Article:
The first part of that title stands for honoring Conway's birthday this past week. On March 3 he turned four years old! Can you believe it? He wore his new bowling shirt to preschool and took bowling ball cupcakes to share with his class. Grandma and Grandpa George took us to Red Robin for dinner and we came back to the house for cake again! I think his favorite part of the day was wearing his shirt and getting a balloon from the restaurant. He just doesn't like for Karsten to play with his balloon!
The latter part of this post title is in reference to the fact that we often are forced so quickly out of the celebration mode and thrown into the reality of everyday life with Connie. On his birthday, he was sent home from school with a report from a vision screening that was performed there saying he needed to be seen by an opthamologist due to having a suspected lazy eye, or amblyopia. This was a shock to us as he has been followed by a phenomenal eye doctor since he was 7 months old, having check ups every six months. We were surprised at this development. We called his eye doctor's office and have a follow-up scheduled for March 21st. They did say that sometimes the screening tool can have a false positive, but that it is usually fairly accurate. Then Thursday night Connie spent most of the night coughing a barky cough. We thought for sure it was croup, as it sounded just like it. He visited Dr. Davis Friday and instead of coming home with a diagnosis of croup, we've now added Asthma to the list, along with three more daily drugs; nebulizer treatments of an inhaled steroid every four hours until he's able to go 48 hours without coughing, an oral steriod twice daily and an allergy tablet! He spent both Thursday and Friday nights awake, scared and struggling to breathe. The only relief we found was a steamy bathroom. Prayers that tonight is peaceful and restful are much appreciated. It's already 9:45 and he's still wide awake (of course that's thanks, in part, to the albuterol he's on) and coughing constantly the second his head hits the pillow. Right now his pediatrician thinks that his asthma is the type that is triggered by a virus and while most kids can shake it after a few days, it seems to linger and linger in asthmatics and they need breathing treatments in order to get over the hump and get better. We've even seen that be the case with Mary Kathleen, but we've never seen any of our children struggle so much for a breath. It was truly scary to witness.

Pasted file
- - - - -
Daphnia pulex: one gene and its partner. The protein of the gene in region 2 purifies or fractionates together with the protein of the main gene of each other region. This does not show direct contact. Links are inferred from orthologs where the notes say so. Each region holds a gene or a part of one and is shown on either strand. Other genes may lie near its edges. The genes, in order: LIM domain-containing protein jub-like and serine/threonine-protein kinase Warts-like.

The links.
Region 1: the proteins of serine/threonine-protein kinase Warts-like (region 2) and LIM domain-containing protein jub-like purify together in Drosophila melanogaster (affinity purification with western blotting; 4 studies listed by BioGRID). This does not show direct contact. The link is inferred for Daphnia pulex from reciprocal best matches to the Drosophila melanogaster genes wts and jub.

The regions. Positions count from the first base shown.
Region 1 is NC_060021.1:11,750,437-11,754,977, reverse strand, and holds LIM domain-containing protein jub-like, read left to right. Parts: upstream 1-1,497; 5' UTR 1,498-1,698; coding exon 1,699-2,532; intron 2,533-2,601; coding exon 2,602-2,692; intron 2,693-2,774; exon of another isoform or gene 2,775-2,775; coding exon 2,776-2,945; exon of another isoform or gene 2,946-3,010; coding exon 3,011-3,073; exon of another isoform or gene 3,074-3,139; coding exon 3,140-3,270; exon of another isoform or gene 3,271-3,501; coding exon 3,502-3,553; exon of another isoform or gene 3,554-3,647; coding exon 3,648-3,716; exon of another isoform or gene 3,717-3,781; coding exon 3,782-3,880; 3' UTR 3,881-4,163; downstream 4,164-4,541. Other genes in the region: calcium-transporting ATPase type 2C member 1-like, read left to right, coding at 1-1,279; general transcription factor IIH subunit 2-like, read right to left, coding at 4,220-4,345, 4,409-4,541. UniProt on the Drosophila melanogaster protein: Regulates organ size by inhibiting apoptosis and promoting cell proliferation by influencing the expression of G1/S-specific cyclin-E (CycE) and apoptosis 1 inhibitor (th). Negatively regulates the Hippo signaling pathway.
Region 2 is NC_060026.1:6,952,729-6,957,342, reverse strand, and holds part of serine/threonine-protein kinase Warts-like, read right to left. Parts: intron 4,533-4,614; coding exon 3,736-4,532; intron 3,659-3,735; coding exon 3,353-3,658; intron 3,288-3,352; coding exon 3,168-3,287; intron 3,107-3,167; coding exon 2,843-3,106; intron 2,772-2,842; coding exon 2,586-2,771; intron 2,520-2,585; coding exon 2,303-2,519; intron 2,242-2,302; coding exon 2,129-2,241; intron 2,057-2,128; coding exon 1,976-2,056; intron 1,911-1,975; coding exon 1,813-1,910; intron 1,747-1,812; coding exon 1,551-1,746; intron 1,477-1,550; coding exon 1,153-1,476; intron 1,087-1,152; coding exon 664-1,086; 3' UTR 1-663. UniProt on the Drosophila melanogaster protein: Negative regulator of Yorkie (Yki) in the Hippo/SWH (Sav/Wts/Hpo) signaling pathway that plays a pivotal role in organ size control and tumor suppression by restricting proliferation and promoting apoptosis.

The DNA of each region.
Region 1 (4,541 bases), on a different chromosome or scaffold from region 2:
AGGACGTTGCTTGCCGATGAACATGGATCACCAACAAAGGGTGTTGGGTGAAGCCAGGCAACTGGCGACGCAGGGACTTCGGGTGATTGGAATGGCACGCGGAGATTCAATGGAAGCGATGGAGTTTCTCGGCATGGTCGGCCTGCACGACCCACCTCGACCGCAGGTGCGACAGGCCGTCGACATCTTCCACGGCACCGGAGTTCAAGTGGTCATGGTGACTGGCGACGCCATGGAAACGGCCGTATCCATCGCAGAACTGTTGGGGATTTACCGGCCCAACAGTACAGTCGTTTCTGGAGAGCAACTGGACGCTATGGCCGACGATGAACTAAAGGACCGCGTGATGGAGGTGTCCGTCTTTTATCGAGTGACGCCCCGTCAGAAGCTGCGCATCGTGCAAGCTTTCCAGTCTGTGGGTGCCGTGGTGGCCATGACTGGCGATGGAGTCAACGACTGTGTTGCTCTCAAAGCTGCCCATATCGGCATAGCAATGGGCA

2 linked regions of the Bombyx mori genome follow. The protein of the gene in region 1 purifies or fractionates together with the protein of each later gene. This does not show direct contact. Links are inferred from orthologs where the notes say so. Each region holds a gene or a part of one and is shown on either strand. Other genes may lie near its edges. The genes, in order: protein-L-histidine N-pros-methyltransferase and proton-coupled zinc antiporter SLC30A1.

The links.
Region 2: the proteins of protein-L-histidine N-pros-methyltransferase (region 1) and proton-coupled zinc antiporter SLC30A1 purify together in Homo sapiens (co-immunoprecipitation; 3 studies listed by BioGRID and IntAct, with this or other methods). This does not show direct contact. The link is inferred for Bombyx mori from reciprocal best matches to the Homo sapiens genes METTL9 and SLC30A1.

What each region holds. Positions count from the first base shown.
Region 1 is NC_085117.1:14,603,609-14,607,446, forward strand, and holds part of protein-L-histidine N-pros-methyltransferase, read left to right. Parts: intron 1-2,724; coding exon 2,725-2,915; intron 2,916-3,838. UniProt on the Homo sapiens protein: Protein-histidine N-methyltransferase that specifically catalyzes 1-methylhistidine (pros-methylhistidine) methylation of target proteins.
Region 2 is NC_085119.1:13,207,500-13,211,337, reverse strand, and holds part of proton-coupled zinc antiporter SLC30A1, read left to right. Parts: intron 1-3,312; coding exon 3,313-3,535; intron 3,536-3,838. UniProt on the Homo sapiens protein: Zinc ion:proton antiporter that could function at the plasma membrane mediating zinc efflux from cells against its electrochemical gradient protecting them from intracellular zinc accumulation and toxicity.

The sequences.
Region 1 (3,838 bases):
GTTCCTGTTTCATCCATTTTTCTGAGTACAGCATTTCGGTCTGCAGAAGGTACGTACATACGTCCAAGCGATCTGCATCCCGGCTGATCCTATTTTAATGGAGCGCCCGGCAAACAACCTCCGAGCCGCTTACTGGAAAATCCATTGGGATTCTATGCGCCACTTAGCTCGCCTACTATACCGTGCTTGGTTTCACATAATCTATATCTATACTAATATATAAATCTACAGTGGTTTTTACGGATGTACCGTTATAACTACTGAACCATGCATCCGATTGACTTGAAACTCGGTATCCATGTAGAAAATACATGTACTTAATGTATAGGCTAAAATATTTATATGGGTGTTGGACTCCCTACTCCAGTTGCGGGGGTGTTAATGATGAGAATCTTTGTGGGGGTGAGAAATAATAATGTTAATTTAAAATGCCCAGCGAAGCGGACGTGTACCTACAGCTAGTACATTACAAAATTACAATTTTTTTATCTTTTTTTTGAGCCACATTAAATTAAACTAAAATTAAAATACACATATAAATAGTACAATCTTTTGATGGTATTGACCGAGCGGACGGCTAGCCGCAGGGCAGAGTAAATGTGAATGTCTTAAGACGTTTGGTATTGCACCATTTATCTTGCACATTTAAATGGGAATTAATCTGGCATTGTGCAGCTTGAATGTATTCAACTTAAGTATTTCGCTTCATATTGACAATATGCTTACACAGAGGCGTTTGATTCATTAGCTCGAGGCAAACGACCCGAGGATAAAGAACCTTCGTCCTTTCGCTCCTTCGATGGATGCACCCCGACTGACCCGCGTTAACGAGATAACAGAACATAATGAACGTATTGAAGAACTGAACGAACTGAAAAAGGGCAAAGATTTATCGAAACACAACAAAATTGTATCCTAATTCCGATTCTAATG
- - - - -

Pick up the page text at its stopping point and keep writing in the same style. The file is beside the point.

Sometimes around here it kind of seems like the terror alert system that went into place in the US after 9/11. For today we're still doing what we do, just with a heightened sense of angst, alertness and worry. Our family's "threat level" is elevated for the moment. As always, we welcome your prayers and thank God that we're not in the same boat as many of our heart friends and families tonight. This has been a rough winter for many and so many are struggling with illnesses right now. If you have a moment, ask for healing and health for those kiddos too.